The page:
I just got my blood counts back. The drop has begun. Whites dropped from 3.9 yesterday to 2.7 today. Instead of the usual flag "L" for low beside it, it now says "critical"..lol no kidding. It is a very strange feeling, knowing that the whole goal of this is to knock them down to zero, but I still get a slight panicky feeling watching them go down, knowing my immune system is going down with them. It is hard not to want to see them go up instead. I am definitely starting to feel the weakness set in. I slept half the morning away. Tried reading a book but my eyes can't focus well enough and my attention span is about 2 paragraphs at a time.
However I took another trip in the hall today. Double trip in fact. This place is really empty on a Sunday. Most of this floor outside my ward is a cardiac research floor so there are not a lot of patients. That would explain why no one is here on weekends. However that is likely to be my last walk for a while. I am really starting to feel tired now, and I have been napping away quite a bit of the day.
I lost 2 kg today to so I am happy about that. Of course none of this means anything because between the hyperhydration and the lasix any weight gain or loss is likely to be all water an nothing else. For anyone who is wondering it is hard to explain how I feel exactly. It isn't sick, but it definitely isn't well either. I would have to say it comes closest to having a bad hangover but without the headache. The achy feeling all over, weakness, inability to focus the mind or concentrate etc. Not being able to concentrate is the hardest part now because it means I can't read much. I stare at the news paper or a book and nothing happens. I look at the menu they give me in the morning and it takes me forever to choose what I want.
It is the small things that are likely to be the most memorable though. For me I have this feeling I will never be able to tolerate the smell of popcorn again. The nurses here seem to have a craving for popcorn and when they make it you can smell it over the whole floor. The problem is it is making me gag. PUKE! that is what I want to do every time I smell it, and they have been popping it all day today. It doesn't even smell normal. It smells more like burnt caramel or something. But she tells me it is just normal popcorn and butter. I think after this my days of attending a movie theatre may be numbered :-)
I had a wonderful visit from Dorothy and David Connor from England this evening. We had a most enjoyable conversation and it is nice to to have someone fly so far just to see me :-) Ok well maybe they didn't come JUST to see me but it was a pleasure to meet them. We even got a picture so you just might see bald old Greg in the hospital in his PJ's, on the web site in a couple weeks. (I have no shame....lol)
Of course there has also been the usual daily stuff like the Dexamethasone, laxatives, blood pressure meds, and Ondanzetron.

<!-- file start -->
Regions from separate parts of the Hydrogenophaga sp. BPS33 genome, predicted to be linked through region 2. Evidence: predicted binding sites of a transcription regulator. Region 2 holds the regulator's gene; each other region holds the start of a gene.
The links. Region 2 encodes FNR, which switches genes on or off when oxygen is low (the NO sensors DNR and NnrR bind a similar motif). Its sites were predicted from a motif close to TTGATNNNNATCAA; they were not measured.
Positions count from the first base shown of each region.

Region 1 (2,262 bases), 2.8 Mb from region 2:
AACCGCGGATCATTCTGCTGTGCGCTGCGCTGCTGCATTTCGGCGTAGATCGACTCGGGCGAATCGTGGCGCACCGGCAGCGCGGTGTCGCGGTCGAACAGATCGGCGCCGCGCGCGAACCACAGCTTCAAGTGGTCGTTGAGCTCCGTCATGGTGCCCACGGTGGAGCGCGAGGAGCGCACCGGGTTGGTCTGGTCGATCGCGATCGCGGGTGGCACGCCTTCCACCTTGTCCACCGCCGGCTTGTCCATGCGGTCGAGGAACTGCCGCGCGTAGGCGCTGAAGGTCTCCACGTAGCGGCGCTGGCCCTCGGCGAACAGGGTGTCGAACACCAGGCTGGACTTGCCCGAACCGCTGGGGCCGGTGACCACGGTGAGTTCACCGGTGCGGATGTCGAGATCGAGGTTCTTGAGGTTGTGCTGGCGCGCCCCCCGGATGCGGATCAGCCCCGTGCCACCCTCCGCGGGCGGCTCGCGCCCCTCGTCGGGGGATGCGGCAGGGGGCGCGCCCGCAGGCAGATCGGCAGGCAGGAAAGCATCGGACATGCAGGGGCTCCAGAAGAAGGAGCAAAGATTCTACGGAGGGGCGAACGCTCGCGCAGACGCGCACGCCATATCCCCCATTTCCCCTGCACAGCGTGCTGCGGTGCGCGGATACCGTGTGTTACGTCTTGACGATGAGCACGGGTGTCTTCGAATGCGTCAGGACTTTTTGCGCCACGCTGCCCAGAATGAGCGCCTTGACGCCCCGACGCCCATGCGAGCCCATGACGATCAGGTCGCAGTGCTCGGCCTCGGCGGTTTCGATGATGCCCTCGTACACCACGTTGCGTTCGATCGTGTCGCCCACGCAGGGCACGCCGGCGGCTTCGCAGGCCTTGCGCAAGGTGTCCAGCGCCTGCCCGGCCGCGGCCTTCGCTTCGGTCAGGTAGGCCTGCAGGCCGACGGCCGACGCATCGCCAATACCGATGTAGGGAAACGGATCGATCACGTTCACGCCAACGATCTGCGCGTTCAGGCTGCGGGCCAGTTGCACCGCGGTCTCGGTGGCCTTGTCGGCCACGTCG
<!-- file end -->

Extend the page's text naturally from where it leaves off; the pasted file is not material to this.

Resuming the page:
Monday, April 15, 2002 Day -2
The downhill slide has begun. While I slept well last night, I do not feel well at all today. Run down, sick to my stomach and just plain weak. I did manage to eat my breakfast but only just barely. Food just has no appeal now.
If the weather reports are right it is going to be a balmy sunny week. I see the weather report calls for 25 today and 29 tomorrow. WOW what a heat wave that will be. I sure hope they don't forget to turn on the air conditioning here if that happens. I can't imagine 29 in April.
I can't seem to get this creamed corn theme out of my life right now. Barbara one of my nurses (and my favourite) loves the stuff. She says she looks forward to my transplant so she can smell it. She even makes a cocktail drink out of creamed corn, Guinness, peanut juice, milk and some other ingredient.
Today is my Carmustine day. That is the stuff they preserve with alcohol so I get my beer buzz today. However I can't say I can notice it much. It has been dripping for a few hours now and I don't feel any different, but a bit sweaty.
White counts dropped some more. Down to 2.2 today from 2.7 yesterday. Platelets are down a bit too, but not much. Luckily my haemoglobin is holding steady at 96 (normal 130-180) and the nurse says that should only drop to the mid 80's. That is good because the haemoglobin is the stuff that gets oxygen to your body and gives you energy. I don't relish loosing much more of that.
I do believe the kitchen staff around here have a perverse desire to ensure that if they have to be up and awake at 8:00am then so does everyone else. When they wheel in those big trolley's with the food trays, they couldn't make any more noise if they were the with the group STOMP. (You know those guys who put on a concert by banging things like drums, garbage cans, doors etc) BOOM BOOM BOOM is all you hear. I'd like to BOOM BOOM BOOM their heads :-)
6:30pm update Well the chemo is all done, it finished around 5:00pm. That is it, no more. Tomorrow is a day of rest before the transplant on Wednesday. I am going to need that. I am wiped out. Not sure if it is the cumulative effects of all the chemo or if the Carmustine is particularly nasty, but I feel like a bag of crap right now. Mostly I've just been snoozing away since about 4:00pm.